The LaCie d2 and Rugged products are nattily designed by Neil Poulton and are external drives for creative video, image and music workers, or anyone else working on complex collections of files on their laptop or all-in-one desktop. The d2 is a single 3.5-inch drive while the Rugged is a shock-protected 2.5-incher inside a bright orange rubberised case. Both have been given capacity and connection upgrades to cope with storing and accessing, for example, higher-resolution videos and images, and more detailed music files.The Rugged drive is a shock-insulated 2.5-inch drive inside a bright orange rubberised protective case. There was a bus-powered version in June 2014 with 1TB or 2TB disk capacity, or a 250GB or 500GB SSD inside instead. Transfer speeds were up to 122MB/sec from the disk model and up to 387MB/sec from the SSD version.The 2017 Rugged Thunderbolt USB-C has up to 5TB of capacity from its 5,400rpm BarraCuda disk drive. For faster data transfer, there is a 1TB SSD version with speeds of up to 510MB/sec; Seagate saying this is a 30 per cent increase over the previous SSD generation. The disk version transfer speed is up to 130MB/sec.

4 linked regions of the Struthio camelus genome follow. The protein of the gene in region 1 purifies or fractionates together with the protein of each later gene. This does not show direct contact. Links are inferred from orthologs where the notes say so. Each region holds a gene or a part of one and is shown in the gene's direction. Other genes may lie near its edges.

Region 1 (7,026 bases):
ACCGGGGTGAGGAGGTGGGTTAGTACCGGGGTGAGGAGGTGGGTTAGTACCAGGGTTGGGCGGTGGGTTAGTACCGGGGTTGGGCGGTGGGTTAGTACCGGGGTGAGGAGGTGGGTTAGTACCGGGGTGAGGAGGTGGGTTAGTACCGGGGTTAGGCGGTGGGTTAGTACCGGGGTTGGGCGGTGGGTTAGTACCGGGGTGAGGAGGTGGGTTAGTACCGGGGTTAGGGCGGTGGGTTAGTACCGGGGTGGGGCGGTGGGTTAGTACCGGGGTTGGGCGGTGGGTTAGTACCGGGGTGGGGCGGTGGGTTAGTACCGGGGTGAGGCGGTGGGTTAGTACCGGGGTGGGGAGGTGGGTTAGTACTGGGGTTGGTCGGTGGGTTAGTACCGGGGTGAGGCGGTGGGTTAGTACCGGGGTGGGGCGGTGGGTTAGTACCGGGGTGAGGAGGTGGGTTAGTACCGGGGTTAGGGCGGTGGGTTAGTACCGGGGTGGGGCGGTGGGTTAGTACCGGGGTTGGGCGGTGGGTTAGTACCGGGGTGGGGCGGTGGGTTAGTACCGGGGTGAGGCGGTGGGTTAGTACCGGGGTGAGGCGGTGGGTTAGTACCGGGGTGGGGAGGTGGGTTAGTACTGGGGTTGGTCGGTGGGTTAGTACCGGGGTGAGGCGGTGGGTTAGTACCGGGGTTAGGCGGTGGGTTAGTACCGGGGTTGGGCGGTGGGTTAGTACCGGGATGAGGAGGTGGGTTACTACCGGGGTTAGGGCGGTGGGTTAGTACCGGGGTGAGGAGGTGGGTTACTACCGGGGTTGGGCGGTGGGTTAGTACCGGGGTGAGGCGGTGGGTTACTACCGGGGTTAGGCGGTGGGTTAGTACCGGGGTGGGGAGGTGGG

It gets USB-C connectivity, which combines USB 3.x and Thunderbolt connectivity, supporting 40Gbit/s Thunderbolt 3. The integrated Thunderbolt 3 cable is compatible with Thunderbolt 1 and 2 standards.With Thunderbolt 3, users can daisy-chain dual 4K displays or a single 5K display to a storage device. LaCie has been adding USB-C and Thunderbolt 3 connectivity to its external drives throughout 2016. The USB-C protocol supports gen 1 (5Gbit/s) and gen 2 (10Gbit/s) USB 3.x protocols. Apple's updated MacBook Pro only offers USB-C connectivity, with dongles available to convert from USB 2.0 to USB-C for example.The Rugged drive is shock, dust, and water resistant to IP54 standard, meaning it is protected against drops of up to two metres (6.6 feet), dust, water, and being run over by a 1-tonne car. It can be protected against unauthorised access with separately downloadable AES 256-bit software encryption*, and has a three-year warranty.The Thunderbolt 2 d2 external 3.5-inch drive was announced in September 2014. Inside its Neil Poulton-designed aluminium case it contained a single Seagate 6TB 7,200rpm drive with transfer speeds of up to 220MB/sec though dual Thunderbolt 2 ports. Up to six of these devices could be daisy-chained together and USB 3.0 is also supported. Seagate said there would be a USB 3.0-only model with 3, 4 and 5TB capacities.